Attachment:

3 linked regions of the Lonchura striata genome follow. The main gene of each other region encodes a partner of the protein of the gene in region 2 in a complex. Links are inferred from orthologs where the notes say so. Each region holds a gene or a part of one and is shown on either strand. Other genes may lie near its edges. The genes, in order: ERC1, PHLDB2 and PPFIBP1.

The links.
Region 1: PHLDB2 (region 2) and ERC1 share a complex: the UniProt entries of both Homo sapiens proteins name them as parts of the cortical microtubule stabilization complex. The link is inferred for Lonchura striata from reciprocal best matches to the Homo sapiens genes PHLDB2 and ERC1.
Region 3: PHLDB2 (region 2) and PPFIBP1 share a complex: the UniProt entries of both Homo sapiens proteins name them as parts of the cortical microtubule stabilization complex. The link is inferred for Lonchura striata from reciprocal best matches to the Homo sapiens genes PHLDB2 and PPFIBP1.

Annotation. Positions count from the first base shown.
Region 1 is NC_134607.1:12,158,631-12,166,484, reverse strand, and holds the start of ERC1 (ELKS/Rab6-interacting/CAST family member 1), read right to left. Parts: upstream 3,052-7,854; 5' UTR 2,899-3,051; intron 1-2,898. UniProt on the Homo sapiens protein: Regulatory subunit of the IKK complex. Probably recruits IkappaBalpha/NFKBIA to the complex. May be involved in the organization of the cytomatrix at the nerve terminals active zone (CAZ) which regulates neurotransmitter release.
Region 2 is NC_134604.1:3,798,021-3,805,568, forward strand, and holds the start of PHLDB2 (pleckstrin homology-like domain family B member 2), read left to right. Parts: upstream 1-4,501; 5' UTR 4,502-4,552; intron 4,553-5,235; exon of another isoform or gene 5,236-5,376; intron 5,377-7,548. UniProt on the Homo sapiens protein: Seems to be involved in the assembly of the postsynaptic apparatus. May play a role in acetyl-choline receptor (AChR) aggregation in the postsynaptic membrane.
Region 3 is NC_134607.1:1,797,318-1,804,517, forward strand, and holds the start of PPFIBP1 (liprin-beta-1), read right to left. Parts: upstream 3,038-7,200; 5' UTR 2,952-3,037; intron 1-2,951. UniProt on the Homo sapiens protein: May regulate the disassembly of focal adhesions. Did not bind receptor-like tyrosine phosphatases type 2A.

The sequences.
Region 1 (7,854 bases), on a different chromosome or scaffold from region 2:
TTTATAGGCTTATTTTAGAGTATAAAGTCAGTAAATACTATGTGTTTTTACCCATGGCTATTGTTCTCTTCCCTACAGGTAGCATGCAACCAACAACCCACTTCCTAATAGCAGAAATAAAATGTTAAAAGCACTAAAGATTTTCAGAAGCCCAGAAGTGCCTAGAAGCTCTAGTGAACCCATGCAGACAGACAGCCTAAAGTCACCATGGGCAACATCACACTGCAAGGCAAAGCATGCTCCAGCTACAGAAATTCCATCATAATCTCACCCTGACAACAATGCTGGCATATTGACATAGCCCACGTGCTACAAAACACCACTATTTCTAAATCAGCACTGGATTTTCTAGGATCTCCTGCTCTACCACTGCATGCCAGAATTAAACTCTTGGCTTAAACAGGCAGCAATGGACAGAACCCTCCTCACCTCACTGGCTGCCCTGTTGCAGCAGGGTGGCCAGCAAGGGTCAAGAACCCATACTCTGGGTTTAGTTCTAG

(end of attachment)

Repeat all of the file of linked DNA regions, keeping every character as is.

3 linked regions of the Lonchura striata genome follow. The main gene of each other region encodes a partner of the protein of the gene in region 2 in a complex. Links are inferred from orthologs where the notes say so. Each region holds a gene or a part of one and is shown on either strand. Other genes may lie near its edges. The genes, in order: ERC1, PHLDB2 and PPFIBP1.

The links.
Region 1: PHLDB2 (region 2) and ERC1 share a complex: the UniProt entries of both Homo sapiens proteins name them as parts of the cortical microtubule stabilization complex. The link is inferred for Lonchura striata from reciprocal best matches to the Homo sapiens genes PHLDB2 and ERC1.
Region 3: PHLDB2 (region 2) and PPFIBP1 share a complex: the UniProt entries of both Homo sapiens proteins name them as parts of the cortical microtubule stabilization complex. The link is inferred for Lonchura striata from reciprocal best matches to the Homo sapiens genes PHLDB2 and PPFIBP1.

Annotation. Positions count from the first base shown.
Region 1 is NC_134607.1:12,158,631-12,166,484, reverse strand, and holds the start of ERC1 (ELKS/Rab6-interacting/CAST family member 1), read right to left. Parts: upstream 3,052-7,854; 5' UTR 2,899-3,051; intron 1-2,898. UniProt on the Homo sapiens protein: Regulatory subunit of the IKK complex. Probably recruits IkappaBalpha/NFKBIA to the complex. May be involved in the organization of the cytomatrix at the nerve terminals active zone (CAZ) which regulates neurotransmitter release.
Region 2 is NC_134604.1:3,798,021-3,805,568, forward strand, and holds the start of PHLDB2 (pleckstrin homology-like domain family B member 2), read left to right. Parts: upstream 1-4,501; 5' UTR 4,502-4,552; intron 4,553-5,235; exon of another isoform or gene 5,236-5,376; intron 5,377-7,548. UniProt on the Homo sapiens protein: Seems to be involved in the assembly of the postsynaptic apparatus. May play a role in acetyl-choline receptor (AChR) aggregation in the postsynaptic membrane.
Region 3 is NC_134607.1:1,797,318-1,804,517, forward strand, and holds the start of PPFIBP1 (liprin-beta-1), read right to left. Parts: upstream 3,038-7,200; 5' UTR 2,952-3,037; intron 1-2,951. UniProt on the Homo sapiens protein: May regulate the disassembly of focal adhesions. Did not bind receptor-like tyrosine phosphatases type 2A.

The sequences.
Region 1 (7,854 bases), on a different chromosome or scaffold from region 2:
TTTATAGGCTTATTTTAGAGTATAAAGTCAGTAAATACTATGTGTTTTTACCCATGGCTATTGTTCTCTTCCCTACAGGTAGCATGCAACCAACAACCCACTTCCTAATAGCAGAAATAAAATGTTAAAAGCACTAAAGATTTTCAGAAGCCCAGAAGTGCCTAGAAGCTCTAGTGAACCCATGCAGACAGACAGCCTAAAGTCACCATGGGCAACATCACACTGCAAGGCAAAGCATGCTCCAGCTACAGAAATTCCATCATAATCTCACCCTGACAACAATGCTGGCATATTGACATAGCCCACGTGCTACAAAACACCACTATTTCTAAATCAGCACTGGATTTTCTAGGATCTCCTGCTCTACCACTGCATGCCAGAATTAAACTCTTGGCTTAAACAGGCAGCAATGGACAGAACCCTCCTCACCTCACTGGCTGCCCTGTTGCAGCAGGGTGGCCAGCAAGGGTCAAGAACCCATACTCTGGGTTTAGTTCTAG